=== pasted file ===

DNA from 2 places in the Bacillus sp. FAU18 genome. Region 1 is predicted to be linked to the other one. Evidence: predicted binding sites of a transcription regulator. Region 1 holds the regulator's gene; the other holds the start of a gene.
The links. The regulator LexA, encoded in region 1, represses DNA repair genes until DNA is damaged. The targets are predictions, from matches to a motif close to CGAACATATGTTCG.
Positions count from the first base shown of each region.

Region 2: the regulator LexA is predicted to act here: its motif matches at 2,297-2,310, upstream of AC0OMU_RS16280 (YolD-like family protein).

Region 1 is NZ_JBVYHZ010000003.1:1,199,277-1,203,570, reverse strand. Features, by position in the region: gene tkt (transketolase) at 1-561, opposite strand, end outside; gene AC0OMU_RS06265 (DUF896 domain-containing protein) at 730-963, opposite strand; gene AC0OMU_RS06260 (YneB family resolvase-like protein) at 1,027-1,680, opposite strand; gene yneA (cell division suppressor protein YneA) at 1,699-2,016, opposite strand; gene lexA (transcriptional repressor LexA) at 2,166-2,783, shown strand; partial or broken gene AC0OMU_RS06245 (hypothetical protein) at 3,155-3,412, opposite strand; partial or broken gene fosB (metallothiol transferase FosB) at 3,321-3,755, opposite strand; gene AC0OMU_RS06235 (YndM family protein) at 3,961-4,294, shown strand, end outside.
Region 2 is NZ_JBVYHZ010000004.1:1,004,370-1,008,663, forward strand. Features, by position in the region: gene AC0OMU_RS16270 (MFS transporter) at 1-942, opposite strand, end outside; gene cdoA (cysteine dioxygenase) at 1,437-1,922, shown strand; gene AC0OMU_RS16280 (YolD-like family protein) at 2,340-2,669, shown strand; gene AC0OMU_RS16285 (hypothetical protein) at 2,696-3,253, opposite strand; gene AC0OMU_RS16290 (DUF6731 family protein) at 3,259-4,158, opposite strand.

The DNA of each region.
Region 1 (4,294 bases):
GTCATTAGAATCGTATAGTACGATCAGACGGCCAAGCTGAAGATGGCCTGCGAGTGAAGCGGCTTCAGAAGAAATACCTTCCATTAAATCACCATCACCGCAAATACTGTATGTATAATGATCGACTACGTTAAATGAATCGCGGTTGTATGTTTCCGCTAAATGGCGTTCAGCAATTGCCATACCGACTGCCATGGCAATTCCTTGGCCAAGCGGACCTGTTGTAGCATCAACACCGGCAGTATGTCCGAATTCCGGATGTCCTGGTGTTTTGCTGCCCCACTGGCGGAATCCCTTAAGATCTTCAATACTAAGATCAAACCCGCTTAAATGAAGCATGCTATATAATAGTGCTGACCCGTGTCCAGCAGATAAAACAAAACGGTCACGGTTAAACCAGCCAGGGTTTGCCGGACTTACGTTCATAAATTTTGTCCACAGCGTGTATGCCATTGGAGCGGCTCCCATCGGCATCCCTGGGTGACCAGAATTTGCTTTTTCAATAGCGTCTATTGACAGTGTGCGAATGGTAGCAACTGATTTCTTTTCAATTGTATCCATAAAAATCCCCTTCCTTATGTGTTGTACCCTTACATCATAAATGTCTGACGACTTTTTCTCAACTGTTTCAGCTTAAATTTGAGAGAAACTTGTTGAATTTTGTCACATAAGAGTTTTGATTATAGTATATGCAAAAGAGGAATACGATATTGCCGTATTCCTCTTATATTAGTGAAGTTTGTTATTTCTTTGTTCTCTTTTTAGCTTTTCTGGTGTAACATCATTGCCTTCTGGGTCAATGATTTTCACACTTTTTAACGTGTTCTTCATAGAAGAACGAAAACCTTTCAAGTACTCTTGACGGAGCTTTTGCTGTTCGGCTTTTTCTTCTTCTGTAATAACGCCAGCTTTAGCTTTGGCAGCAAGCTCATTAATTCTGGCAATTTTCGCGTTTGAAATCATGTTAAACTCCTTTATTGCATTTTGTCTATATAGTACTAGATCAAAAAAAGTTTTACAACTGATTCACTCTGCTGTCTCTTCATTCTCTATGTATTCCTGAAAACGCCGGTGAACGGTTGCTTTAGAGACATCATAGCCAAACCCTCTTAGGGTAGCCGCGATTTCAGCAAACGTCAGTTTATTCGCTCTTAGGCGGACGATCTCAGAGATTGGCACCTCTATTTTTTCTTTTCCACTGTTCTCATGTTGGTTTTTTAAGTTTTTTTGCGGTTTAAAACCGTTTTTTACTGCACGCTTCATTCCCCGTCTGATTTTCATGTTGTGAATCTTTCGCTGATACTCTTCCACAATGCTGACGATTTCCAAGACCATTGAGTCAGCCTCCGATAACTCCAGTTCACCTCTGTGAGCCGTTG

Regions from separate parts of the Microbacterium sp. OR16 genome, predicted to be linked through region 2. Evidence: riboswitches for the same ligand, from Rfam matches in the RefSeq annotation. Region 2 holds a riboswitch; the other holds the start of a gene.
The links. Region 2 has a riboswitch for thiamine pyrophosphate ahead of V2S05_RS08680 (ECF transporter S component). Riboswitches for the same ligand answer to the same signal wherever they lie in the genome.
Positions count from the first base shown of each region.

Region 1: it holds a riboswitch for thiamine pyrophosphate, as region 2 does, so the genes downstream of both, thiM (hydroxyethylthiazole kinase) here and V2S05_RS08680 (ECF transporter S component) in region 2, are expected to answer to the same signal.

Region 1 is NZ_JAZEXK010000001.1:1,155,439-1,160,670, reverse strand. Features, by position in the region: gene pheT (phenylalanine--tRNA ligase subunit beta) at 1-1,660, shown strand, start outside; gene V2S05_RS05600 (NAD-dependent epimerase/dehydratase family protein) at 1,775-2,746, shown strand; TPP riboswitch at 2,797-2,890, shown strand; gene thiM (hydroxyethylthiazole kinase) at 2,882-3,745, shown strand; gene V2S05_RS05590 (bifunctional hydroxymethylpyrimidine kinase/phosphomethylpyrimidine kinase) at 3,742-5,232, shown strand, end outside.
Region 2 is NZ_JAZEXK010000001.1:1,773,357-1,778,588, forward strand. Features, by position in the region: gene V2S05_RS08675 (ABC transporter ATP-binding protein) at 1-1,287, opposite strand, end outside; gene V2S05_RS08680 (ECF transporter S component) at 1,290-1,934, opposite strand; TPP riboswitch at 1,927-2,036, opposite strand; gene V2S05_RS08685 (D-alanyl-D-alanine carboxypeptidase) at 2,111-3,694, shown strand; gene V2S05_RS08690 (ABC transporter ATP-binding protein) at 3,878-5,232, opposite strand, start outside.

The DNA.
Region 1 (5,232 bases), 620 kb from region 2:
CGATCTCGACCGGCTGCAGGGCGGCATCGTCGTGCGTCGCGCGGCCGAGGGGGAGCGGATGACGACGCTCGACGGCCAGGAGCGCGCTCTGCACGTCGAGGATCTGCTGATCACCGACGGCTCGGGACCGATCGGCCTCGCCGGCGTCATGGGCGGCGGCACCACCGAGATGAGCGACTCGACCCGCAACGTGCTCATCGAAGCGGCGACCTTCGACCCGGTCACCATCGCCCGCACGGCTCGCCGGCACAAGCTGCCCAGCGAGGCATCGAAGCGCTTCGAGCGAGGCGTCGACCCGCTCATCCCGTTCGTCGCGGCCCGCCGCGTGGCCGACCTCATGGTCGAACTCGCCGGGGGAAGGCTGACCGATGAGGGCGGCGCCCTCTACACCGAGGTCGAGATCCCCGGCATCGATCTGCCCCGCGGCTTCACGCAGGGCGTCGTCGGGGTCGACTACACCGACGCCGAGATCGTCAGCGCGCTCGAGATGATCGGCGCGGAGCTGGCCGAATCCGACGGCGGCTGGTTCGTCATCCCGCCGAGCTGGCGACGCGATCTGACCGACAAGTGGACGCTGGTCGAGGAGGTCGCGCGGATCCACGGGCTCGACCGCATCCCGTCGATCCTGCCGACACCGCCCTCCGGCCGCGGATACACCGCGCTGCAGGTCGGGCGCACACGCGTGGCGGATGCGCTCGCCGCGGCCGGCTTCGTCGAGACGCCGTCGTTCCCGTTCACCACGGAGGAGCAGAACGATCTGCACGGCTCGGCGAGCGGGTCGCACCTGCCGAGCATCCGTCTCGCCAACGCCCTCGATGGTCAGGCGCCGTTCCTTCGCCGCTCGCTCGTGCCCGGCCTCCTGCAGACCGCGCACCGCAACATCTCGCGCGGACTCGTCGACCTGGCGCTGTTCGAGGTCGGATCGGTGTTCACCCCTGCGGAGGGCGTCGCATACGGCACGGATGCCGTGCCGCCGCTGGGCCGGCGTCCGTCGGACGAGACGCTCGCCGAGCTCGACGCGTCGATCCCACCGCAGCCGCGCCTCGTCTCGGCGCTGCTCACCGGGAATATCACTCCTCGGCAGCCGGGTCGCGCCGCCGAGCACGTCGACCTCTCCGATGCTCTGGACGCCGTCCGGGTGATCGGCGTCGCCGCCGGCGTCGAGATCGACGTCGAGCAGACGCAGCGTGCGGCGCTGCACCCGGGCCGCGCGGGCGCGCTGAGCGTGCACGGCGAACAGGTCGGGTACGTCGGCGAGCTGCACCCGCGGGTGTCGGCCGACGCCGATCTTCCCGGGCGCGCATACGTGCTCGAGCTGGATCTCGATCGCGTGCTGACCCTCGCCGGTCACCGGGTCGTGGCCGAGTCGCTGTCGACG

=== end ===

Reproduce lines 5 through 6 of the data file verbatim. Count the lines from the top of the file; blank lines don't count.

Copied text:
Region 1 is NZ_JBVYHZ010000003.1:1,199,277-1,203,570, reverse strand. Features, by position in the region: gene tkt (transketolase) at 1-561, opposite strand, end outside; gene AC0OMU_RS06265 (DUF896 domain-containing protein) at 730-963, opposite strand; gene AC0OMU_RS06260 (YneB family resolvase-like protein) at 1,027-1,680, opposite strand; gene yneA (cell division suppressor protein YneA) at 1,699-2,016, opposite strand; gene lexA (transcriptional repressor LexA) at 2,166-2,783, shown strand; partial or broken gene AC0OMU_RS06245 (hypothetical protein) at 3,155-3,412, opposite strand; partial or broken gene fosB (metallothiol transferase FosB) at 3,321-3,755, opposite strand; gene AC0OMU_RS06235 (YndM family protein) at 3,961-4,294, shown strand, end outside.
Region 2 is NZ_JBVYHZ010000004.1:1,004,370-1,008,663, forward strand. Features, by position in the region: gene AC0OMU_RS16270 (MFS transporter) at 1-942, opposite strand, end outside; gene cdoA (cysteine dioxygenase) at 1,437-1,922, shown strand; gene AC0OMU_RS16280 (YolD-like family protein) at 2,340-2,669, shown strand; gene AC0OMU_RS16285 (hypothetical protein) at 2,696-3,253, opposite strand; gene AC0OMU_RS16290 (DUF6731 family protein) at 3,259-4,158, opposite strand.